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Examining the Phoenix Suns Defensive Struggles

Jeff Hornacek, Channing Frye and P.J. Tucker discuss why the Suns haven't been getting the job done on the defensive end over their last five games.

Joe Camporeale-USA TODAY Sports

The last five games haven't been what the Phoenix Suns strive for on the defensive end.

On the season Phoenix is tied for 14th in defensive rating (points per 100 possessions) at 103.5, one full point behind the 12th rated team and .6 in front of the 16th.

In this recent stretch the Suns are allowing 113 points per 100 possessions. The worst defensive rating over the whole season in the NBA is the Jazz at 107.2.

This chart breaks down how opponents are shooting in particular areas against the Suns compared to the numbers they've allowed through the entire 59 games.


Phoenix's defense has regressed across the five games in every shooting area outlined.  There isn't any significant difference in attempts, but the little over eight-percent improvement in the restricted area is a huge concern considering the volume of shots taken.

When discussing the struggles from a big picture perspective, head coach Jeff Hornacek was quick to point out attention to detail.

"There are all little things," said Coach Hornacek after practice on Monday.  "It doesn't happen time and time again, but it's a little thing here, a little thing there.  Our emphasis with these guys is every play matters.  Every little rotation whether you don't think it's a big deal to be three feet over to the side on the weak side, it is a big deal."

Suns forward Channing Frye also harped on how they've been getting away from their team defensive concepts.

"I think we have to focus in and take an individual challenge for each play knowing what our job is and go do it," said Frye.  "I think sometimes we get so much pride in stopping our man that we have to do multiple things.  I think the trust needs to come back.  We need to trust each other that we're going to have each others back and we're gonna do what we've been asked to do by the coaches."

When specifically examining why the interior defense has dropped the play of Miles Plumlee on the defensive end has been a big reason.

Hornacek cut his minutes from 26 minutes per game to 19.1 in the last five to go with more successful smaller looks using Markieff Morris at the five.

With Plumlee on the court this season Phoenix has allowed 35.4% of opponents shots to come in the restricted area with a 59.4% rate of success.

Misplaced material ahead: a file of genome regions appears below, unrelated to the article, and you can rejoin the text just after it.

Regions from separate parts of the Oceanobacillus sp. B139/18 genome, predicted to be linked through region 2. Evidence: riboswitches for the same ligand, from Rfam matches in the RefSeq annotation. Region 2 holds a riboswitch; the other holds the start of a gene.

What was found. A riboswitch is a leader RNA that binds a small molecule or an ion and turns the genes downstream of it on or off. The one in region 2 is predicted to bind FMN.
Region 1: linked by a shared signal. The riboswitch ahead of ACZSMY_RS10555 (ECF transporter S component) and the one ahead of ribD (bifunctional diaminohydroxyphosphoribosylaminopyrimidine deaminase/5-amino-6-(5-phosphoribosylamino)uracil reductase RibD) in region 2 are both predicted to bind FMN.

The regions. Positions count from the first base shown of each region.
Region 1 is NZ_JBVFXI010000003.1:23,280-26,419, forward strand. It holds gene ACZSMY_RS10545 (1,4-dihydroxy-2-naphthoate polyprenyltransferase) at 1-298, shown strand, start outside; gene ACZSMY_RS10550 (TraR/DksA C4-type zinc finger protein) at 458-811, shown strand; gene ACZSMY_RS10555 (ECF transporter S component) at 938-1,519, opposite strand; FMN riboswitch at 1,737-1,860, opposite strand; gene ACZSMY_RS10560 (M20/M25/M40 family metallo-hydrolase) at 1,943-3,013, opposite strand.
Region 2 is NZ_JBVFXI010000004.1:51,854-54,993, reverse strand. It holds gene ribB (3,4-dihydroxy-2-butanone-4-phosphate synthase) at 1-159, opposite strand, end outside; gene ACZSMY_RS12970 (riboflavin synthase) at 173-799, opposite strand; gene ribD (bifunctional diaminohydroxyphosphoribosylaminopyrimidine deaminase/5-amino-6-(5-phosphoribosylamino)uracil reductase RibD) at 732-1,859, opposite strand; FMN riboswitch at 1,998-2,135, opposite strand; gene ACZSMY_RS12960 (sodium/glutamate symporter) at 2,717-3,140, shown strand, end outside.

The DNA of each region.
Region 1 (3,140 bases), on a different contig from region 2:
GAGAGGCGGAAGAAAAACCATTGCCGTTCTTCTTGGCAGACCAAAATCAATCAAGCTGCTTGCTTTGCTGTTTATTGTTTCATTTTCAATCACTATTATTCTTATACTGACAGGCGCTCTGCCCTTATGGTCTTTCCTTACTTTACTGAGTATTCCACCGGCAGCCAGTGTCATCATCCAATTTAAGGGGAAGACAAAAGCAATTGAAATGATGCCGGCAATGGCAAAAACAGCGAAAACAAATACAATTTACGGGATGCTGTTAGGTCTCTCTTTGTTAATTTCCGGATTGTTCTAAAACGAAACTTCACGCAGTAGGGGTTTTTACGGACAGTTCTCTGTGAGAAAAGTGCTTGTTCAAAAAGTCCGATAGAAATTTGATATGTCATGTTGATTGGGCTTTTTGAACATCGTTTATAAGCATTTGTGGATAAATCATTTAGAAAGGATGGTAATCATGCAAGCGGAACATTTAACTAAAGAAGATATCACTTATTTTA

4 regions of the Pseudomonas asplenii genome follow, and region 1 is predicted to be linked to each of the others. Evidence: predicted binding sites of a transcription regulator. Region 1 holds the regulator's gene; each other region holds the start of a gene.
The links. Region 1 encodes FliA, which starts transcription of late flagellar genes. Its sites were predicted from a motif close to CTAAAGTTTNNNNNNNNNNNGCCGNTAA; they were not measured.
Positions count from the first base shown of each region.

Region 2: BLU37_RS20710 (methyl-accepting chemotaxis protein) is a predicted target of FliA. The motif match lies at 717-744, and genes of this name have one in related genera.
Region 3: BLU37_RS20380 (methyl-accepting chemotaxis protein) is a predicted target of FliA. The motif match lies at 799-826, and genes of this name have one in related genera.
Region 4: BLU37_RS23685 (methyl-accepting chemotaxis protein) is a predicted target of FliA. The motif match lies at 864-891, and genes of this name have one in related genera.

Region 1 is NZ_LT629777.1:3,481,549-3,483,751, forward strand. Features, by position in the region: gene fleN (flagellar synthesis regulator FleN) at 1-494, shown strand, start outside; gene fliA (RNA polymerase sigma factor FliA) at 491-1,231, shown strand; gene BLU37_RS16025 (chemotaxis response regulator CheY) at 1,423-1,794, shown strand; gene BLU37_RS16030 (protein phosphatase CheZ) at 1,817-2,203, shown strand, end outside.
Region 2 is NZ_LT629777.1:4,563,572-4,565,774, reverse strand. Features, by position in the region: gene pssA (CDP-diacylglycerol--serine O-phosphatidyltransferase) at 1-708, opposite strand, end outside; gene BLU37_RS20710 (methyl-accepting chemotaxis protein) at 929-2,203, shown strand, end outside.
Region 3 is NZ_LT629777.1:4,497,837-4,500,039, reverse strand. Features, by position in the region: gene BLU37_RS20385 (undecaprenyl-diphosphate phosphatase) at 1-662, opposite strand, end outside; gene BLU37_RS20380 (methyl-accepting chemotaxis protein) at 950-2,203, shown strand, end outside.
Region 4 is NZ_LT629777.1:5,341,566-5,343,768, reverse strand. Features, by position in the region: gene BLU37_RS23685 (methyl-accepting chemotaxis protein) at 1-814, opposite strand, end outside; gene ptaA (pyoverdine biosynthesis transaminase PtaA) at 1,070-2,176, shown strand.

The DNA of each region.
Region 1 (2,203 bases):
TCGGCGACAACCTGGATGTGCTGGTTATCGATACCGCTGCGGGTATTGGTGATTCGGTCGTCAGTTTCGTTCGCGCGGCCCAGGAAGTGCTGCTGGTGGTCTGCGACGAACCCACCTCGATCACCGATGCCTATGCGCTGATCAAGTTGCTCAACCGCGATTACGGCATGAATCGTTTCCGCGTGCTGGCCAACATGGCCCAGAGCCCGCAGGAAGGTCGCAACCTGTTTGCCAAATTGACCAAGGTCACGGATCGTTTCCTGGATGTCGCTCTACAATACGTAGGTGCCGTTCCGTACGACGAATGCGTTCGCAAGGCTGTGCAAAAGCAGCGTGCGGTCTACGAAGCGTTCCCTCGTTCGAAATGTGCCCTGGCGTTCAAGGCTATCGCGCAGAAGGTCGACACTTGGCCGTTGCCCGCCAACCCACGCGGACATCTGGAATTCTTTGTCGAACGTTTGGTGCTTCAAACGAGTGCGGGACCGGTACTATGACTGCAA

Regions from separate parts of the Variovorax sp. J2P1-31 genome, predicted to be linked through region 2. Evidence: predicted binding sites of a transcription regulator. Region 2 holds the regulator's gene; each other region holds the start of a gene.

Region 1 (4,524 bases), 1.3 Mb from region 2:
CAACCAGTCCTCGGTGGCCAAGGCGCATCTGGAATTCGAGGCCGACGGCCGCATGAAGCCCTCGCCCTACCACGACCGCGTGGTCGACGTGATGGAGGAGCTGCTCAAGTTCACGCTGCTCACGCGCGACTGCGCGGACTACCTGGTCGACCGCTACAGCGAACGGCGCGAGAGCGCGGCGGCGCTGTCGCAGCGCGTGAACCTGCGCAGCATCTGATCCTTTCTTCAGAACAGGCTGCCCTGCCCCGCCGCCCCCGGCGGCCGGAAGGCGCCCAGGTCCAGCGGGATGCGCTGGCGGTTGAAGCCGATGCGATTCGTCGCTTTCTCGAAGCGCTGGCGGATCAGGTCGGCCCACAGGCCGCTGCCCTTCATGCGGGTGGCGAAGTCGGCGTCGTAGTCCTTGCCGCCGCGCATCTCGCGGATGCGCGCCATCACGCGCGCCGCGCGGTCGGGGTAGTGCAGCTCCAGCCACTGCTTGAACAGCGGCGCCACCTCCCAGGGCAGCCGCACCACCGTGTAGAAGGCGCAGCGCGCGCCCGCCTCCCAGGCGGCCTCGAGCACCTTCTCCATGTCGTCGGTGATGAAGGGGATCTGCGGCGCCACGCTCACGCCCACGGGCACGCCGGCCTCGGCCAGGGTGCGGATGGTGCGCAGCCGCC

During the recent slump when Plumlee is seeing action the Suns allow 44.2% of opponents attempts to come in the restricted area with a 70.8% rate of success.

"I tried to tell Miles today it's not always to block the shot," explained Hornacek.  "If you're just in the right position, there a little earlier you don't even have to block the shot. You will be in the way and they will throw it out someone else.   I think he's gotten into a part of the season where he's just trying to time it to block shots, you can't time it to block shots."

Another issues that's been popping up is the lack of transition defense.   Phoenix is giving up 4.2 more fastbreak points per game despite turning the ball over at slightly lower rate (.3).  Allowing easy buckets early in the shot clock off live ball turnovers is one thing, but the problem concerning the Suns is off of made and missed baskets.

"We're not talking to each other sometimes," said Frye regarding the poor transition D.  "It comes down to my man is over there, but the ball is over here and then they run to their man.   It happens a lot and we've been addressing it.  It's something we're going to continue to work on.  It just comes down to communicating; we love talking to each other except when that happens.  When we communicate things work out."

Suns forward P.J. Tucker expanded on the problems with the transition defense.

"It's that communication," explained Tucker echoing Frye's comments.  "When Goran drives Gerald has to remember he has to get back and can't offensive rebound.   When we go on the break and Miles is last he should stay back and not go all the way in because they'll take the ball out and throw it to get a layup.  It's just really simple little things that we gotta clean up."

Eric Bledsoe's return should help stem some of the issues.  Having him re-join the starting lineup and pushing Green back to a bench role will give the starting a unit another plus defender that has the ability to cut off dribble penetration.

While the competition over this five game stretch hasn't been a walkover, two top 10 ORtg teams, two tied for 11th and one ranked 23rd, the upcoming schedule doesn't leave much time to get the problems straightened out.   The Suns next four games feature two against the Clippers, one verses the Thunder and the fourth is opposite the Warriors (not as good offensively as you would think).

With the Grizzlies only 1.5 games behind the Suns and Mavericks in the Western Conference playoff race Phoenix's first playoff appearance since 2009-2010 is far from a formality.  If the Suns aren't able to push the defense back to the borderline top 10 group they were earlier in the season they could finish the regular season on the outside looking in.

All stats in this story are credited to

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